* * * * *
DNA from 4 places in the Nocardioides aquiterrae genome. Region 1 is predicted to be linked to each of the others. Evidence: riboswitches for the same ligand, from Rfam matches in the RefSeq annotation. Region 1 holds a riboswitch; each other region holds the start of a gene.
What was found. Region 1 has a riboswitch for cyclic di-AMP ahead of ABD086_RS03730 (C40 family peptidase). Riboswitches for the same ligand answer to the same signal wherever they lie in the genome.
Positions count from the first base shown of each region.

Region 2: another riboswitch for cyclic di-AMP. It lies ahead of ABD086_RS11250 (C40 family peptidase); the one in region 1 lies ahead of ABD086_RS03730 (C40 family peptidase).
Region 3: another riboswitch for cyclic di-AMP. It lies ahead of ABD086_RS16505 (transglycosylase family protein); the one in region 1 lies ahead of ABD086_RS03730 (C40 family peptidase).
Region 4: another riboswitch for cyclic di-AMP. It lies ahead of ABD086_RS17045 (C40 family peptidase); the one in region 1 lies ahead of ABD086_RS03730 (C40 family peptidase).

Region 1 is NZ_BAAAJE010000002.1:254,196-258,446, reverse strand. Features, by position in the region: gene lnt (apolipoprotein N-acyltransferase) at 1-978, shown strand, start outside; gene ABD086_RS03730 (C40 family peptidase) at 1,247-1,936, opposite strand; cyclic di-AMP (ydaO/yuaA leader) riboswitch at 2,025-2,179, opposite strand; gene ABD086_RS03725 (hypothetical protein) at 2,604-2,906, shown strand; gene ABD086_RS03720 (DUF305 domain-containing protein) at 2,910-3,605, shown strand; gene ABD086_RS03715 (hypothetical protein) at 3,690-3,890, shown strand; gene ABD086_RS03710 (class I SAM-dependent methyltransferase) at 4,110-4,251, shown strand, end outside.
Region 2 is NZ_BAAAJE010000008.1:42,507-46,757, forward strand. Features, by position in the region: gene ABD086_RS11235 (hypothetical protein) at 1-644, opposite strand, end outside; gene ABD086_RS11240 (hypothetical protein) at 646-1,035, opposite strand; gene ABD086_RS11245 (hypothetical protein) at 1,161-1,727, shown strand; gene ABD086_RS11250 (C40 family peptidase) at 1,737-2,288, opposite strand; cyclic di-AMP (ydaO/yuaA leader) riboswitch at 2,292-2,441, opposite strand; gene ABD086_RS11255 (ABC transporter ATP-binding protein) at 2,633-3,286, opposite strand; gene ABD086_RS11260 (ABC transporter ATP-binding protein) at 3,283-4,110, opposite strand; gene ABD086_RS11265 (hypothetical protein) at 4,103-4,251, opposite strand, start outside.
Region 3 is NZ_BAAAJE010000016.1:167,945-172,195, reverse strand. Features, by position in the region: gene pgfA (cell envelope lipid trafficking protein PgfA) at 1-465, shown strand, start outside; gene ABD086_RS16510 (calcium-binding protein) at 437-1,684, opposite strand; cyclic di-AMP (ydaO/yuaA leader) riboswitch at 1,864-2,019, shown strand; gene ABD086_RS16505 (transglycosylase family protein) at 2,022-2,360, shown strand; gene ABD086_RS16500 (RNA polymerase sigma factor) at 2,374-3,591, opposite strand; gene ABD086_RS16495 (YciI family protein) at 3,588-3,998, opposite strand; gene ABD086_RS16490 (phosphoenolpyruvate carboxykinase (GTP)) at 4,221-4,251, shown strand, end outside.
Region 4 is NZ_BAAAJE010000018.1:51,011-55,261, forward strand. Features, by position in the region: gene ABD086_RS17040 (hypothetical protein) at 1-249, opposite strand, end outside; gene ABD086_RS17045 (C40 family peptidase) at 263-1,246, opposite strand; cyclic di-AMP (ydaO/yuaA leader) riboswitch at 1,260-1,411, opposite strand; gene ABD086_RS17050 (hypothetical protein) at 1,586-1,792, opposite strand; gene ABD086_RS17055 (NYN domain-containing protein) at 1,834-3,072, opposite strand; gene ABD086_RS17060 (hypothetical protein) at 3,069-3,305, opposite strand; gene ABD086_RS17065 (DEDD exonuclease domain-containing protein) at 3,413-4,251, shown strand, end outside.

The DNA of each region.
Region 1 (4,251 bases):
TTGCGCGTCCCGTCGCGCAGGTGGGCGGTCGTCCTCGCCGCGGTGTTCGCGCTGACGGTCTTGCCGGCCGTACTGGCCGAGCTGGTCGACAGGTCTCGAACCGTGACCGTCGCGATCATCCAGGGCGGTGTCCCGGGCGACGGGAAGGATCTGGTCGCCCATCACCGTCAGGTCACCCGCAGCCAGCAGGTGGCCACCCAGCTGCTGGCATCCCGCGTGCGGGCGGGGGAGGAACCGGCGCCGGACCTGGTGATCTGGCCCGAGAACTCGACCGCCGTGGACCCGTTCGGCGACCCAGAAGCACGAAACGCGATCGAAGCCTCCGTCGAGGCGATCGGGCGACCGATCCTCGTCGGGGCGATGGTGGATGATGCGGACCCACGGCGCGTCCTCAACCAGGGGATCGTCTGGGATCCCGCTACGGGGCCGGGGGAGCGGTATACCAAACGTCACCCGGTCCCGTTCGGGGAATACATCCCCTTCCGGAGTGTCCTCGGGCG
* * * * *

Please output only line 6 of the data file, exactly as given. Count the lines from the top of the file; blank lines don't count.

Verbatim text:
Region 4: another riboswitch for cyclic di-AMP. It lies ahead of ABD086_RS17045 (C40 family peptidase); the one in region 1 lies ahead of ABD086_RS03730 (C40 family peptidase).